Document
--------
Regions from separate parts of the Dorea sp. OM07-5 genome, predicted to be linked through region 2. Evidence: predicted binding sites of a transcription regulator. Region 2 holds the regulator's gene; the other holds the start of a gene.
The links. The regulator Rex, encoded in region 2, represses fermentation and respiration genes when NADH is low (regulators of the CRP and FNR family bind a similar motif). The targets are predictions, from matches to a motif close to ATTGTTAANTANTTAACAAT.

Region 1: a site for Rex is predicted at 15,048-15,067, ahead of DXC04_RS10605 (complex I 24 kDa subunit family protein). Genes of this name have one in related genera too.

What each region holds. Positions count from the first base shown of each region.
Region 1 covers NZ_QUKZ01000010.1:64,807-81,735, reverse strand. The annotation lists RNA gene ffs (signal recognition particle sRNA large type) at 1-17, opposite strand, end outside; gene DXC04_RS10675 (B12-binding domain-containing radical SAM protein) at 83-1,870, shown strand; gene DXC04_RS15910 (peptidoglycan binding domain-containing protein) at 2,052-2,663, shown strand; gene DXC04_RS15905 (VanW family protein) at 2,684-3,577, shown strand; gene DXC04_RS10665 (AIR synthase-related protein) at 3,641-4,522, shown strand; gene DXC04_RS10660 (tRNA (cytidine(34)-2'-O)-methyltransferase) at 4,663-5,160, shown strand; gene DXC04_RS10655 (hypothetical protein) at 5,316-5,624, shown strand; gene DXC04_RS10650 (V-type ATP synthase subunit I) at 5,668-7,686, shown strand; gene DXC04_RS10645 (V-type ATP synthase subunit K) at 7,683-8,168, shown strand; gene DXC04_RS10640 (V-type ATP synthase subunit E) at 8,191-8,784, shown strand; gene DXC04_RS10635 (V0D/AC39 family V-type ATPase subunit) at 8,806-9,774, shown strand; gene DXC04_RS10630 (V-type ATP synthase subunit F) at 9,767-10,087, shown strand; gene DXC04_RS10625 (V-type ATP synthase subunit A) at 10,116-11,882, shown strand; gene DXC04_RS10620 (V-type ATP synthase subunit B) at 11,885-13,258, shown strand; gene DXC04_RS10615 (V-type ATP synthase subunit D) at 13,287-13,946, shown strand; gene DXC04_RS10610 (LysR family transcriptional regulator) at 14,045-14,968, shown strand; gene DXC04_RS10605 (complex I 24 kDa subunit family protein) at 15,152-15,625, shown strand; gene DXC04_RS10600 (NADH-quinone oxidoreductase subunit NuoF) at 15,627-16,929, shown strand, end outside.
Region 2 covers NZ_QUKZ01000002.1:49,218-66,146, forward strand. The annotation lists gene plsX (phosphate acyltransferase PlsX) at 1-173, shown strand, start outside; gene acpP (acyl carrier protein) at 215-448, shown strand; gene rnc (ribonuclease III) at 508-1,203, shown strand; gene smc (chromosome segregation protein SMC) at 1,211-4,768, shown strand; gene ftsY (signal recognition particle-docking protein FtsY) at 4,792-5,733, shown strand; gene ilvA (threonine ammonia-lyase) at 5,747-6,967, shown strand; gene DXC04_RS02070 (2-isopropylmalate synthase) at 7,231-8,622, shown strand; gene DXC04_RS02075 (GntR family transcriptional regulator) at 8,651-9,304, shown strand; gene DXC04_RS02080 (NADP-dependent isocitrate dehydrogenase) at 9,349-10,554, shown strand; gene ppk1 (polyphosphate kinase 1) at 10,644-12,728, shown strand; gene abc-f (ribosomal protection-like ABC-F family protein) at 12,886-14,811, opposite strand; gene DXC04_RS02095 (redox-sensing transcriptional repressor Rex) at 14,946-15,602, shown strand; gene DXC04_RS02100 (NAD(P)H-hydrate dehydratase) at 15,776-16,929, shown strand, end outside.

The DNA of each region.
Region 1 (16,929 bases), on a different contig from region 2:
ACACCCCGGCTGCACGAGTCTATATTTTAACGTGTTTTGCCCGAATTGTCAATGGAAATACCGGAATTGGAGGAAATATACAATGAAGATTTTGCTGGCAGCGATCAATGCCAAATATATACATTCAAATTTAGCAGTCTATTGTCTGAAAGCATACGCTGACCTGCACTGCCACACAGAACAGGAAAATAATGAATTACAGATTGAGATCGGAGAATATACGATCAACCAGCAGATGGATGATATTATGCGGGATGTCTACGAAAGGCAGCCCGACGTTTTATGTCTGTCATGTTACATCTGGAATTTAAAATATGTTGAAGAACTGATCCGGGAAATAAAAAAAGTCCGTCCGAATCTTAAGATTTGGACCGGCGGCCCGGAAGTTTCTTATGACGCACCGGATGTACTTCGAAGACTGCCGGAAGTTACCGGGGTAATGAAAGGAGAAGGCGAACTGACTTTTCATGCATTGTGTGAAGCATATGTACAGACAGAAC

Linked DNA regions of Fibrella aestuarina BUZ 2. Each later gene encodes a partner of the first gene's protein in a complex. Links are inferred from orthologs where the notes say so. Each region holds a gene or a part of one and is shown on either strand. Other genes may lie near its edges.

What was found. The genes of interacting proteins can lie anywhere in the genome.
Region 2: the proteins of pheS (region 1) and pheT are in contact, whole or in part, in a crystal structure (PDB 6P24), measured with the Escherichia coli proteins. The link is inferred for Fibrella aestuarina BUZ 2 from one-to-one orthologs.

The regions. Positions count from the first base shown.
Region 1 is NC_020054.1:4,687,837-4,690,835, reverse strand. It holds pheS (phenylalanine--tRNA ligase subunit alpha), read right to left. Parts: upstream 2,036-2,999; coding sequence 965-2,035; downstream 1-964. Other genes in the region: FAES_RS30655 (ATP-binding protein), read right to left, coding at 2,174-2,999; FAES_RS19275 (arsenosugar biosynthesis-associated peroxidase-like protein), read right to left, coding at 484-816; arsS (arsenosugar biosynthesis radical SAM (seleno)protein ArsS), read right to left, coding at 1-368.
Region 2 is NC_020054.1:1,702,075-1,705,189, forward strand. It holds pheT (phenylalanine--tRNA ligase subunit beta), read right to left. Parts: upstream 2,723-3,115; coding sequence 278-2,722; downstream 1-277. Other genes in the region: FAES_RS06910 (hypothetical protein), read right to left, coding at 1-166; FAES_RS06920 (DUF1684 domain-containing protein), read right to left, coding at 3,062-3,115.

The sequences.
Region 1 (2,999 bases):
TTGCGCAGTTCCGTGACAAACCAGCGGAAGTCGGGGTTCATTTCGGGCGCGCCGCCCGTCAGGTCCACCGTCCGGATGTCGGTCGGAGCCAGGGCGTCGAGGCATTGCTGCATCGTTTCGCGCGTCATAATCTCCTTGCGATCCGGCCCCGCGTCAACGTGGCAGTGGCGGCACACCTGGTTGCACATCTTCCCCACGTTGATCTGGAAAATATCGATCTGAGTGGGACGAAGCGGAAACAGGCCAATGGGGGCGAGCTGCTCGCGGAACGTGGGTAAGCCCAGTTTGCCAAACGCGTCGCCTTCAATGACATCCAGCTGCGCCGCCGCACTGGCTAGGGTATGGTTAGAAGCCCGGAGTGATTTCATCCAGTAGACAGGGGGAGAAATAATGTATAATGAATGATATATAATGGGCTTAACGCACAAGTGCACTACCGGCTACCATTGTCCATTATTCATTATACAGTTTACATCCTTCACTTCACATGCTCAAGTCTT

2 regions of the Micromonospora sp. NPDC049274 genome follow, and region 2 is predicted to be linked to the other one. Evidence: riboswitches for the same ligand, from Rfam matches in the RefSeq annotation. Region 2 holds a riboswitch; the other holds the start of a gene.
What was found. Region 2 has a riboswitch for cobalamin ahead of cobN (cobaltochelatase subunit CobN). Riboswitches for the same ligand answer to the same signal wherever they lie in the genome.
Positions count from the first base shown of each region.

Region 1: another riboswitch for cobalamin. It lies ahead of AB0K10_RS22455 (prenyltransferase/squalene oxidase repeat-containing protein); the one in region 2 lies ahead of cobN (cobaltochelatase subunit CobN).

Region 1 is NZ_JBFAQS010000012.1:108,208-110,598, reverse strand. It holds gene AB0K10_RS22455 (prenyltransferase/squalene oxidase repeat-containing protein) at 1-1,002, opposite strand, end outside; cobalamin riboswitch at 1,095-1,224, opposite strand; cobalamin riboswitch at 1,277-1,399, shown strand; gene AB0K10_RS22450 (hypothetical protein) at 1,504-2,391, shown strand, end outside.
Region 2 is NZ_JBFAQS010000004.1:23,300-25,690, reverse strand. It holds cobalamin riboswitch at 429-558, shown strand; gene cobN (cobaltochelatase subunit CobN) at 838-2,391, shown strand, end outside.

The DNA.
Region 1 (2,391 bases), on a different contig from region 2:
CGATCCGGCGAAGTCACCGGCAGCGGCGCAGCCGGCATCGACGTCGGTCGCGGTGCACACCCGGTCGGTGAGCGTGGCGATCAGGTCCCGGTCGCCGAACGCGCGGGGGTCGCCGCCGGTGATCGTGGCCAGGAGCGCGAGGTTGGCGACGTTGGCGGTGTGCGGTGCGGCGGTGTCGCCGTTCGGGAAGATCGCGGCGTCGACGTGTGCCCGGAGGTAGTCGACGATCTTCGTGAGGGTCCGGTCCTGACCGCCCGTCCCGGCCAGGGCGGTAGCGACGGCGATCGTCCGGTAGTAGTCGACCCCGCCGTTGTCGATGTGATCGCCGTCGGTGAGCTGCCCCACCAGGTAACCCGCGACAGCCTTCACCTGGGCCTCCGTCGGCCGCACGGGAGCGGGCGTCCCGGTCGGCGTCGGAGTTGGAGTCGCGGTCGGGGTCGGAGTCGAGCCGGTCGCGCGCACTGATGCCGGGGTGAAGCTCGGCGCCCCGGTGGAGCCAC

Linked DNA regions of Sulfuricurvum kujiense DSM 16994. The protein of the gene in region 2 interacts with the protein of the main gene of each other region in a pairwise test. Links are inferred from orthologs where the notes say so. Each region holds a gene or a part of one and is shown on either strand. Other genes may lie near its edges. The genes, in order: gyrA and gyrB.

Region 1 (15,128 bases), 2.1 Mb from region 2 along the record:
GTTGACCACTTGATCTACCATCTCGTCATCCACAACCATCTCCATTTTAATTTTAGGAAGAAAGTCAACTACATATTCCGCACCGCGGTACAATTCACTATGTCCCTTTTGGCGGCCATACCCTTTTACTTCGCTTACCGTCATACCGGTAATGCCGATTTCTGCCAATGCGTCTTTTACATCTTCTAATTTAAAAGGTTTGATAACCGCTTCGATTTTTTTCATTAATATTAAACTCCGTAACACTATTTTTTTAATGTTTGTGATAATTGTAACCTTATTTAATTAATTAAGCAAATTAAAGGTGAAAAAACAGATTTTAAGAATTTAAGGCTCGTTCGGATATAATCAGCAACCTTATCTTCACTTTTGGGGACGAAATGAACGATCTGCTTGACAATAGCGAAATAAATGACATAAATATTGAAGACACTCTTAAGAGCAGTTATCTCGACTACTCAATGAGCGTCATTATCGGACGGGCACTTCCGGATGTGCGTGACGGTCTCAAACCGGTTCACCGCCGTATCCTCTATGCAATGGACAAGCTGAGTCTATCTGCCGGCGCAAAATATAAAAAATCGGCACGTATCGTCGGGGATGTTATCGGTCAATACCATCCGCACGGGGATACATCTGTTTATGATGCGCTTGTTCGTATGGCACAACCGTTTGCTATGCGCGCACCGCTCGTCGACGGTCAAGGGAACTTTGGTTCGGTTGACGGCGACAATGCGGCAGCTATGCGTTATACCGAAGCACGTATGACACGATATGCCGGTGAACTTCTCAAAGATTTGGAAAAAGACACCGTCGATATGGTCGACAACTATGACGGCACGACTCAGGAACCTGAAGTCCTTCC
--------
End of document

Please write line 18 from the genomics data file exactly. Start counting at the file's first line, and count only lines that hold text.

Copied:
TTGCGCAGTTCCGTGACAAACCAGCGGAAGTCGGGGTTCATTTCGGGCGCGCCGCCCGTCAGGTCCACCGTCCGGATGTCGGTCGGAGCCAGGGCGTCGAGGCATTGCTGCATCGTTTCGCGCGTCATAATCTCCTTGCGATCCGGCCCCGCGTCAACGTGGCAGTGGCGGCACACCTGGTTGCACATCTTCCCCACGTTGATCTGGAAAATATCGATCTGAGTGGGACGAAGCGGAAACAGGCCAATGGGGGCGAGCTGCTCGCGGAACGTGGGTAAGCCCAGTTTGCCAAACGCGTCGCCTTCAATGACATCCAGCTGCGCCGCCGCACTGGCTAGGGTATGGTTAGAAGCCCGGAGTGATTTCATCCAGTAGACAGGGGGAGAAATAATGTATAATGAATGATATATAATGGGCTTAACGCACAAGTGCACTACCGGCTACCATTGTCCATTATTCATTATACAGTTTACATCCTTCACTTCACATGCTCAAGTCTT